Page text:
Nowhere to go
You’ve been sitting in class for three hours. Maybe that extra-large coffee wasn’t such a great idea, because you REALLY need to pee. You rush to the nearest bathrooms, and there you are confronted with a choice: men’s or women’s?
For most, the decision is clear. If your gender identity matches the typical expectations of what a man or woman is, you’ve probably never thought twice about which bathroom to use.
But what if your gender identity doesn’t fit neatly into one of the two categories? What if you are transgendered, or gender queer? What if you consider yourself both male and female, or neither?
In a recent Calgary Journal article, it was pointed out that there are no gender-neutral bathrooms at Mount Royal University, something other universities in Canada have started to implement.
Though MRU does have bathrooms in some of the newer buildings that are accessible by anyone regardless of gender, they are specifically designed for those with limited physical mobility, and are not available in the older campus buildings.
That’s not enough.
Gender non-conforming students, faculty and staff already have to deal with constant reminders that they are “others” who don’t fit in to the gender paradigm our society subscribes to.
They shouldn’t have to worry about something as simple as finding a bathroom that doesn’t exclude them based on who they are.
Male, female, or any other gender identity, we all have bladders — and it’s a basic human need to have access to a toilet.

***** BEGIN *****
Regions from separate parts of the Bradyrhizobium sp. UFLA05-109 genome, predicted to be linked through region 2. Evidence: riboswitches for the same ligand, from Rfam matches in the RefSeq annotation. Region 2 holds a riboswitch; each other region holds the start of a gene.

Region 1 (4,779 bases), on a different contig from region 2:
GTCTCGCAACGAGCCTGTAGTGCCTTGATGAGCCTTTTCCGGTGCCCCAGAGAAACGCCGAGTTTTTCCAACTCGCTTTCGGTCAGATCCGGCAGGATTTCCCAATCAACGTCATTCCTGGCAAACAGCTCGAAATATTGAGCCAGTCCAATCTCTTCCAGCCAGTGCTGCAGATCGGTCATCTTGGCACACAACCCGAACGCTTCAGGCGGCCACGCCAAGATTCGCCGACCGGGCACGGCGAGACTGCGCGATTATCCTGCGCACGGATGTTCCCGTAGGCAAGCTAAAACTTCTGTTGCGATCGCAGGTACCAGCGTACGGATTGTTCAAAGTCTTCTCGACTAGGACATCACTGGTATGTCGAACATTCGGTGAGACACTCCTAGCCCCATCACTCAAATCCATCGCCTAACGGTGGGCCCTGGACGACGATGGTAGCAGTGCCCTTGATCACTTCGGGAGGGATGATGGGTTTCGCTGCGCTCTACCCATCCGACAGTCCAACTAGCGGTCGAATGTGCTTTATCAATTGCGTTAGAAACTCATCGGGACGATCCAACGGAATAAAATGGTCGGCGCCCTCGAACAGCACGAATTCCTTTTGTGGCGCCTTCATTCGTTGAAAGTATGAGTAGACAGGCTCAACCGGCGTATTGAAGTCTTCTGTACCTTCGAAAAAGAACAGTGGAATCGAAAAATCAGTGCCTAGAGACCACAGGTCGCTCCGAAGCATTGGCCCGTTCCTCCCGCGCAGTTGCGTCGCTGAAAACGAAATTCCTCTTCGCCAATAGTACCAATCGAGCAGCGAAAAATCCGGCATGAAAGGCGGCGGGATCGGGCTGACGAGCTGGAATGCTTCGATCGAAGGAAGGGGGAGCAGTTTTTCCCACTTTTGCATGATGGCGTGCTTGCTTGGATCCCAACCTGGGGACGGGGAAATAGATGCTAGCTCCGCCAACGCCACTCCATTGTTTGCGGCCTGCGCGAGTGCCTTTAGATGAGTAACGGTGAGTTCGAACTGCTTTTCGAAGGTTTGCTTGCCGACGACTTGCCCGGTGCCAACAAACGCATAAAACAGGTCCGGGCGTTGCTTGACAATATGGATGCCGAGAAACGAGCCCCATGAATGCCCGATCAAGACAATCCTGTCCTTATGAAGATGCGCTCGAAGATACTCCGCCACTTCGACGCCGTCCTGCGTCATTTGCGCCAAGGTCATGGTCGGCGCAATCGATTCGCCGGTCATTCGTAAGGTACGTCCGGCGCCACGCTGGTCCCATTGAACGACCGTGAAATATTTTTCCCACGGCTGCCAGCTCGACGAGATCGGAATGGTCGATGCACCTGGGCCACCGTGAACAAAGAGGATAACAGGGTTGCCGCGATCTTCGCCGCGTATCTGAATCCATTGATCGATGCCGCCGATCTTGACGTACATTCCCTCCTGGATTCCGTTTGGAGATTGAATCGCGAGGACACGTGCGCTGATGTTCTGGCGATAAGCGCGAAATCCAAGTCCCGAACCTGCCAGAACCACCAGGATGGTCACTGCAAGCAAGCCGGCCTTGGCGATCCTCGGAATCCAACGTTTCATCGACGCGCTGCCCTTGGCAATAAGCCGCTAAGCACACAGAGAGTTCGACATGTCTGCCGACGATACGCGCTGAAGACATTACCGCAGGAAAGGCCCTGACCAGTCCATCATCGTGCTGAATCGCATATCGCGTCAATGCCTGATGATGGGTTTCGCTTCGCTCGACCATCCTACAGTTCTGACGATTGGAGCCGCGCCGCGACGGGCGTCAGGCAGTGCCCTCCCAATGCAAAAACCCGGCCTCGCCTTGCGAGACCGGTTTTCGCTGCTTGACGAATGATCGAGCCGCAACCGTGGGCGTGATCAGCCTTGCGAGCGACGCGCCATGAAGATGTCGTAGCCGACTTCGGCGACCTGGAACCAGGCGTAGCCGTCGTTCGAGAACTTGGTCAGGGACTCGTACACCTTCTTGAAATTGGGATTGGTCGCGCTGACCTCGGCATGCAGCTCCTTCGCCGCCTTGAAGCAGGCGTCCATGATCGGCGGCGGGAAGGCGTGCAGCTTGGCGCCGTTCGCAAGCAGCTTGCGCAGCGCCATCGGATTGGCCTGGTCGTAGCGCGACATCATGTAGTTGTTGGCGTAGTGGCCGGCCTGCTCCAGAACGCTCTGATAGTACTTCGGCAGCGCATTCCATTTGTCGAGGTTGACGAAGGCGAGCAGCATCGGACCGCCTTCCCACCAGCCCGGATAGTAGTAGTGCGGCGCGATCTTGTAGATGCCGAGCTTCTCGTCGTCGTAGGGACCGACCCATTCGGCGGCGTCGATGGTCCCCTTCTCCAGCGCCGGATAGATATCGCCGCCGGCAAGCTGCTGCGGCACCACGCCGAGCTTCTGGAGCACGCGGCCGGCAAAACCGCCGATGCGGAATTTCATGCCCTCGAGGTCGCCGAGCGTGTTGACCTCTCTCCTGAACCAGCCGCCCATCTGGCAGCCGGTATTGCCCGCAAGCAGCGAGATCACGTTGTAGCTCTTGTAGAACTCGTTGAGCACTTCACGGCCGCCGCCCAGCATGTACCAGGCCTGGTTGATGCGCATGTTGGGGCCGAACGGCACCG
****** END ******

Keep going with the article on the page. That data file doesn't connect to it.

Gender-neutral or gender-inclusive washrooms — accessible and welcoming to anyone, regardless of their gender identity — would send a message of inclusion to MRU’s gender non-conforming individuals, reassuring them that they are a part of our community and that they deserve the same considerations and services as everyone else.
There’s not even any need for costly renovations or bathroom overhauls. All it would take is a simple change of door signs, from “male” and “female” to “everyone.”
There are possible legitimate concerns with the idea of every bathroom being “co-ed,” but even making a couple of them into gender-inclusive spaces would be a start.
It would also give everyone a chance to see that peeing in the same general vicinity of someone who (gasp!) isn’t the same gender might not be as big of a deal as we’ve been led to believe.